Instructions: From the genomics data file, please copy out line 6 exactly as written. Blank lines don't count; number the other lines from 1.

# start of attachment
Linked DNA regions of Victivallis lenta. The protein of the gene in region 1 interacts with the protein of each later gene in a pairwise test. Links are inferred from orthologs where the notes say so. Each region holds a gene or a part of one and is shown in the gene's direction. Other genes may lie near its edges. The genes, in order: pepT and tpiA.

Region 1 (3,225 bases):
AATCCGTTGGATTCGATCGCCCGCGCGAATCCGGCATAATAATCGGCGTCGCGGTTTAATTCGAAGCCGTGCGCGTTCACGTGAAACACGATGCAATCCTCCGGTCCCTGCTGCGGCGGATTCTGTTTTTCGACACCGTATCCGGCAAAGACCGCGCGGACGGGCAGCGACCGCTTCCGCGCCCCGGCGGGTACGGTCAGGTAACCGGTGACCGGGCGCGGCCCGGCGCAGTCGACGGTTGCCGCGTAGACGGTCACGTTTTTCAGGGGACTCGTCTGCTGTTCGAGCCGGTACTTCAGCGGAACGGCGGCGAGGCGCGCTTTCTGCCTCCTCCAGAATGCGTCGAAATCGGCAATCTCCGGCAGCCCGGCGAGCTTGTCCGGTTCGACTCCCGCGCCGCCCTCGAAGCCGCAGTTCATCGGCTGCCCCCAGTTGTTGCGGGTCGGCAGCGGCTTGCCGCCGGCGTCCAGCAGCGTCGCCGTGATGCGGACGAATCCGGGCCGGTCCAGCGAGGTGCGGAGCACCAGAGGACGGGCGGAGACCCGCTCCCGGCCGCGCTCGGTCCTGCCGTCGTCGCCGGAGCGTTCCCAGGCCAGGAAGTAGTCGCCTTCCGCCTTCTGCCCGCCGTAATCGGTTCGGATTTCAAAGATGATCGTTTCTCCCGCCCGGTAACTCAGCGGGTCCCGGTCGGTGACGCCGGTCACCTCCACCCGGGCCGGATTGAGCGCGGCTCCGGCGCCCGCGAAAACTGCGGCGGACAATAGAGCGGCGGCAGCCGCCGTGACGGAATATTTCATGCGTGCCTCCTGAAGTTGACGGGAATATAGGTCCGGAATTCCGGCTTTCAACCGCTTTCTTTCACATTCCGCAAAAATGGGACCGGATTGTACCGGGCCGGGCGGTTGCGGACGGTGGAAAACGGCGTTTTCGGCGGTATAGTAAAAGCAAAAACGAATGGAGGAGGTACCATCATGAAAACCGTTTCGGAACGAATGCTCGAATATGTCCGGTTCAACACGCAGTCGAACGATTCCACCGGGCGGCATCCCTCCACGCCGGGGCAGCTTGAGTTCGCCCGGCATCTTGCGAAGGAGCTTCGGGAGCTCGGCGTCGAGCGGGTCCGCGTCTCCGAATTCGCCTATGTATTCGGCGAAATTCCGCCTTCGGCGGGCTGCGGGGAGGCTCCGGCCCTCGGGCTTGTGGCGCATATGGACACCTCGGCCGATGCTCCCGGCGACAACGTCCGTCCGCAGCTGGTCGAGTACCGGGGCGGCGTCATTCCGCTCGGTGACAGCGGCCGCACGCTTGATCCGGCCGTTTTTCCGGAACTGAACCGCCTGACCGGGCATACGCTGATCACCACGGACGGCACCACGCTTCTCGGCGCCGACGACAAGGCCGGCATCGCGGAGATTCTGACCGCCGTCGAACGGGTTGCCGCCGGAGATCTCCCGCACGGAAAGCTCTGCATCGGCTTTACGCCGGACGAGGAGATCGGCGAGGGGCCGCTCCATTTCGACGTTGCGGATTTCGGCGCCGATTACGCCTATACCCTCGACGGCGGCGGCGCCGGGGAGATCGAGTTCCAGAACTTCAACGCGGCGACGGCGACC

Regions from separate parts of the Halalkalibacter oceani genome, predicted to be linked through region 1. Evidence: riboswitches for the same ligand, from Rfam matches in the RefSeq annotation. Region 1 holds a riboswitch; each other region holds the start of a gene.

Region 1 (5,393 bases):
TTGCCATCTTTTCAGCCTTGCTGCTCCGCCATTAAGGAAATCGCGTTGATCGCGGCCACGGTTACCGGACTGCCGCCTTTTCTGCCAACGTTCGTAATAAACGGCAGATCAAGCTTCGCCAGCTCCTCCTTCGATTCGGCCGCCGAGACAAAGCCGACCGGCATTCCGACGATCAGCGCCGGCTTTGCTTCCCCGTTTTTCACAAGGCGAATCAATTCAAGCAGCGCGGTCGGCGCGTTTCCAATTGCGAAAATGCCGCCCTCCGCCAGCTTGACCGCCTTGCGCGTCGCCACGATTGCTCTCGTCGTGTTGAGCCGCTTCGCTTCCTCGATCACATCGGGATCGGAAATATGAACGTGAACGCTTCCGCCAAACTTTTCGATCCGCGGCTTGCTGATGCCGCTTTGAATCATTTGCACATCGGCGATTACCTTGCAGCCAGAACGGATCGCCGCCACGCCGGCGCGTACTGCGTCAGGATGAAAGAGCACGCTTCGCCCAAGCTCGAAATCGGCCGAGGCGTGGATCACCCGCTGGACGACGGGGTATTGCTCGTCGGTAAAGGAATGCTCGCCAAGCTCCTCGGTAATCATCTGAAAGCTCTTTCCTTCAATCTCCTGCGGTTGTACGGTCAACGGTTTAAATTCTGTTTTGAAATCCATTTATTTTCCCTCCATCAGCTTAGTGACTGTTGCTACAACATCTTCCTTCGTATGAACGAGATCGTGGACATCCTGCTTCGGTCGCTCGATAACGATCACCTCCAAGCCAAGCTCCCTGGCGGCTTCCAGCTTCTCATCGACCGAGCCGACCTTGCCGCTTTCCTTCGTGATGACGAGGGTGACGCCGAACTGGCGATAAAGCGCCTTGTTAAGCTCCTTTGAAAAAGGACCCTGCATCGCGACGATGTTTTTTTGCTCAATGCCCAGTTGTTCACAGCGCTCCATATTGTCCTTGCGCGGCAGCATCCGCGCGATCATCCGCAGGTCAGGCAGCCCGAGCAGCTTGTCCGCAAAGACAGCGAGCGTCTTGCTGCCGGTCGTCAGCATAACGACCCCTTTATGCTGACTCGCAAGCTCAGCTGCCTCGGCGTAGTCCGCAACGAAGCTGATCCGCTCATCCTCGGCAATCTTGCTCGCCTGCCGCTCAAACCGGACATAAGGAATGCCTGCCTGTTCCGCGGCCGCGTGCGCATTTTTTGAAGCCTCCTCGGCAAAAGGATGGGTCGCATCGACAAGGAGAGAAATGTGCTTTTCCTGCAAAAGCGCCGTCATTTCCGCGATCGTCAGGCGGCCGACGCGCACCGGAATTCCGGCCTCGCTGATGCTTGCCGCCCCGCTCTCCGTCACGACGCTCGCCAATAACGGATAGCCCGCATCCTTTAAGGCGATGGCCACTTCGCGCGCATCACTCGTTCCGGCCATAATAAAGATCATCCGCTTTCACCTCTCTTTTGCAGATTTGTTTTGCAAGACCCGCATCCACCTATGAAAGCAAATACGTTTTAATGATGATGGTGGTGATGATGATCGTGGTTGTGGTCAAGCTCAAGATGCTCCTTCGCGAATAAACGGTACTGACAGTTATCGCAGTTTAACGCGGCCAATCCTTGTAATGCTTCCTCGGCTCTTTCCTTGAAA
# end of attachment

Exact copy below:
TTGCCATCTTTTCAGCCTTGCTGCTCCGCCATTAAGGAAATCGCGTTGATCGCGGCCACGGTTACCGGACTGCCGCCTTTTCTGCCAACGTTCGTAATAAACGGCAGATCAAGCTTCGCCAGCTCCTCCTTCGATTCGGCCGCCGAGACAAAGCCGACCGGCATTCCGACGATCAGCGCCGGCTTTGCTTCCCCGTTTTTCACAAGGCGAATCAATTCAAGCAGCGCGGTCGGCGCGTTTCCAATTGCGAAAATGCCGCCCTCCGCCAGCTTGACCGCCTTGCGCGTCGCCACGATTGCTCTCGTCGTGTTGAGCCGCTTCGCTTCCTCGATCACATCGGGATCGGAAATATGAACGTGAACGCTTCCGCCAAACTTTTCGATCCGCGGCTTGCTGATGCCGCTTTGAATCATTTGCACATCGGCGATTACCTTGCAGCCAGAACGGATCGCCGCCACGCCGGCGCGTACTGCGTCAGGATGAAAGAGCACGCTTCGCCCAAGCTCGAAATCGGCCGAGGCGTGGATCACCCGCTGGACGACGGGGTATTGCTCGTCGGTAAAGGAATGCTCGCCAAGCTCCTCGGTAATCATCTGAAAGCTCTTTCCTTCAATCTCCTGCGGTTGTACGGTCAACGGTTTAAATTCTGTTTTGAAATCCATTTATTTTCCCTCCATCAGCTTAGTGACTGTTGCTACAACATCTTCCTTCGTATGAACGAGATCGTGGACATCCTGCTTCGGTCGCTCGATAACGATCACCTCCAAGCCAAGCTCCCTGGCGGCTTCCAGCTTCTCATCGACCGAGCCGACCTTGCCGCTTTCCTTCGTGATGACGAGGGTGACGCCGAACTGGCGATAAAGCGCCTTGTTAAGCTCCTTTGAAAAAGGACCCTGCATCGCGACGATGTTTTTTTGCTCAATGCCCAGTTGTTCACAGCGCTCCATATTGTCCTTGCGCGGCAGCATCCGCGCGATCATCCGCAGGTCAGGCAGCCCGAGCAGCTTGTCCGCAAAGACAGCGAGCGTCTTGCTGCCGGTCGTCAGCATAACGACCCCTTTATGCTGACTCGCAAGCTCAGCTGCCTCGGCGTAGTCCGCAACGAAGCTGATCCGCTCATCCTCGGCAATCTTGCTCGCCTGCCGCTCAAACCGGACATAAGGAATGCCTGCCTGTTCCGCGGCCGCGTGCGCATTTTTTGAAGCCTCCTCGGCAAAAGGATGGGTCGCATCGACAAGGAGAGAAATGTGCTTTTCCTGCAAAAGCGCCGTCATTTCCGCGATCGTCAGGCGGCCGACGCGCACCGGAATTCCGGCCTCGCTGATGCTTGCCGCCCCGCTCTCCGTCACGACGCTCGCCAATAACGGATAGCCCGCATCCTTTAAGGCGATGGCCACTTCGCGCGCATCACTCGTTCCGGCCATAATAAAGATCATCCGCTTTCACCTCTCTTTTGCAGATTTGTTTTGCAAGACCCGCATCCACCTATGAAAGCAAATACGTTTTAATGATGATGGTGGTGATGATGATCGTGGTTGTGGTCAAGCTCAAGATGCTCCTTCGCGAATAAACGGTACTGACAGTTATCGCAGTTTAACGCGGCCAATCCTTGTAATGCTTCCTCGGCTCTTTCCTTGAAA